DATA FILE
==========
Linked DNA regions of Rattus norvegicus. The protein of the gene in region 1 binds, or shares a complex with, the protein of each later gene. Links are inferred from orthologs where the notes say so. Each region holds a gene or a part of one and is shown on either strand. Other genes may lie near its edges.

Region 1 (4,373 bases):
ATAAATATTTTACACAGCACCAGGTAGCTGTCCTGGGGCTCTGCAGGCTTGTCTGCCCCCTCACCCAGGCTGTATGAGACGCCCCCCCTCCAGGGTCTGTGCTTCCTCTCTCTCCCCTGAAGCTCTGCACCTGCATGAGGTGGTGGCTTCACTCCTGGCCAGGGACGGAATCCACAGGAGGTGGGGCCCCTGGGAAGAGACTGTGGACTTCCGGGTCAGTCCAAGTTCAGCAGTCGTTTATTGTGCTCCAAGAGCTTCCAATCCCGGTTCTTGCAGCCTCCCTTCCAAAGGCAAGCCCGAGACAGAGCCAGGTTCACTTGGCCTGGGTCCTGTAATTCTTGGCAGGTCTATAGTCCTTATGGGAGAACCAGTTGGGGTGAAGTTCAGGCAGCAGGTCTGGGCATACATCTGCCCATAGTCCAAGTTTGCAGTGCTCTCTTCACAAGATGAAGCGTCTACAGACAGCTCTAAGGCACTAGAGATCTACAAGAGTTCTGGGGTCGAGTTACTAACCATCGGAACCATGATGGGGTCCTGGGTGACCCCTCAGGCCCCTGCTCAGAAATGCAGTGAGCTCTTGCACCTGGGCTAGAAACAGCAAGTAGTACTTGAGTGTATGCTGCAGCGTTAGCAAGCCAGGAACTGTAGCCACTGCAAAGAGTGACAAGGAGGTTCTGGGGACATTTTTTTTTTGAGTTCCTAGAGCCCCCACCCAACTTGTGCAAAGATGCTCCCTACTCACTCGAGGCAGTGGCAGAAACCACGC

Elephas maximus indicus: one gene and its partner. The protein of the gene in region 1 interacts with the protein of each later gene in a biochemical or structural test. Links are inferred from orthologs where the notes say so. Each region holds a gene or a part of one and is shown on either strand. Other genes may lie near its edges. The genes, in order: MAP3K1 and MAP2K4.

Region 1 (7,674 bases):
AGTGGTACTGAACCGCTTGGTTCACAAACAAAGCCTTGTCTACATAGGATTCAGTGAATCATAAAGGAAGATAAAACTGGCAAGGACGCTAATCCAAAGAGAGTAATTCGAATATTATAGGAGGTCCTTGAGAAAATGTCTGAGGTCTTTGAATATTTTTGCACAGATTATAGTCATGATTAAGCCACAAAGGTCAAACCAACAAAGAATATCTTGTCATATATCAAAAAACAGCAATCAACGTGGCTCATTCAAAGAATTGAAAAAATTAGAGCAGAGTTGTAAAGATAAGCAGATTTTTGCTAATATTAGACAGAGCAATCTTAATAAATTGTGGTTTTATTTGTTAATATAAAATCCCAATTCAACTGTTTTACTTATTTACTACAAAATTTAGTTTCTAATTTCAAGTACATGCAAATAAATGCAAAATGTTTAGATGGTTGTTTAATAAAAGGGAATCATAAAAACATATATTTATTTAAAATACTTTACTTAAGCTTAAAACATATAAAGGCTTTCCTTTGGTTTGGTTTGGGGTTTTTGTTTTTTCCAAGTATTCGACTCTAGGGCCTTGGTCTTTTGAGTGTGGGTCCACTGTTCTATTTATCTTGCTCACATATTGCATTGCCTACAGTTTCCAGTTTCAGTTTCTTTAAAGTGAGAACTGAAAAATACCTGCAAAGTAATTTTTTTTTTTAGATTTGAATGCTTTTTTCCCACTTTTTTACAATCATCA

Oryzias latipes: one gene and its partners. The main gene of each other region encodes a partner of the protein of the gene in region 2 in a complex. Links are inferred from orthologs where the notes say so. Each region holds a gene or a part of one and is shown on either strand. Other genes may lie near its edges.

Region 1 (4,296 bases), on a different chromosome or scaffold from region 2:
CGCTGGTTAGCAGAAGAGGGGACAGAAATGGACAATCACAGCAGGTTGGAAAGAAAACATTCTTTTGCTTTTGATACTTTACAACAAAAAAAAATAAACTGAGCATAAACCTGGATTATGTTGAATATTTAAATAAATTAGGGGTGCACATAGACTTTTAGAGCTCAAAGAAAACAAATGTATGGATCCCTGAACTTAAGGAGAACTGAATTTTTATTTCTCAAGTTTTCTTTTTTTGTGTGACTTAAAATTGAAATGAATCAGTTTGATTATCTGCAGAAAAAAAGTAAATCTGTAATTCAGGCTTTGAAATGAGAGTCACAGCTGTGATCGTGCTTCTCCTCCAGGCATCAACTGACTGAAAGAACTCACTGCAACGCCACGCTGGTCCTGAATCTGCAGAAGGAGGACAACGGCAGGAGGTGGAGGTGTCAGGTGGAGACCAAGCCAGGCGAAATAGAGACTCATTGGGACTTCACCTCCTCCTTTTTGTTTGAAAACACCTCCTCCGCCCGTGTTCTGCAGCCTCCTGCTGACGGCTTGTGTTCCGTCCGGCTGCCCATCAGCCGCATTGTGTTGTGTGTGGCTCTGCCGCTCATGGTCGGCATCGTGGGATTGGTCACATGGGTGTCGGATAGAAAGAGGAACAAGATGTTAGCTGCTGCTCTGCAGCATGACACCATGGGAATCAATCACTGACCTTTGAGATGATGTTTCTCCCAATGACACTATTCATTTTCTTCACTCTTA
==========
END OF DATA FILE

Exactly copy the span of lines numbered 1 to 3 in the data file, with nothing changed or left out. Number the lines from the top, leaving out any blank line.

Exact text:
Linked DNA regions of Rattus norvegicus. The protein of the gene in region 1 binds, or shares a complex with, the protein of each later gene. Links are inferred from orthologs where the notes say so. Each region holds a gene or a part of one and is shown on either strand. Other genes may lie near its edges.

Region 1 (4,373 bases):
ATAAATATTTTACACAGCACCAGGTAGCTGTCCTGGGGCTCTGCAGGCTTGTCTGCCCCCTCACCCAGGCTGTATGAGACGCCCCCCCTCCAGGGTCTGTGCTTCCTCTCTCTCCCCTGAAGCTCTGCACCTGCATGAGGTGGTGGCTTCACTCCTGGCCAGGGACGGAATCCACAGGAGGTGGGGCCCCTGGGAAGAGACTGTGGACTTCCGGGTCAGTCCAAGTTCAGCAGTCGTTTATTGTGCTCCAAGAGCTTCCAATCCCGGTTCTTGCAGCCTCCCTTCCAAAGGCAAGCCCGAGACAGAGCCAGGTTCACTTGGCCTGGGTCCTGTAATTCTTGGCAGGTCTATAGTCCTTATGGGAGAACCAGTTGGGGTGAAGTTCAGGCAGCAGGTCTGGGCATACATCTGCCCATAGTCCAAGTTTGCAGTGCTCTCTTCACAAGATGAAGCGTCTACAGACAGCTCTAAGGCACTAGAGATCTACAAGAGTTCTGGGGTCGAGTTACTAACCATCGGAACCATGATGGGGTCCTGGGTGACCCCTCAGGCCCCTGCTCAGAAATGCAGTGAGCTCTTGCACCTGGGCTAGAAACAGCAAGTAGTACTTGAGTGTATGCTGCAGCGTTAGCAAGCCAGGAACTGTAGCCACTGCAAAGAGTGACAAGGAGGTTCTGGGGACATTTTTTTTTTGAGTTCCTAGAGCCCCCACCCAACTTGTGCAAAGATGCTCCCTACTCACTCGAGGCAGTGGCAGAAACCACGC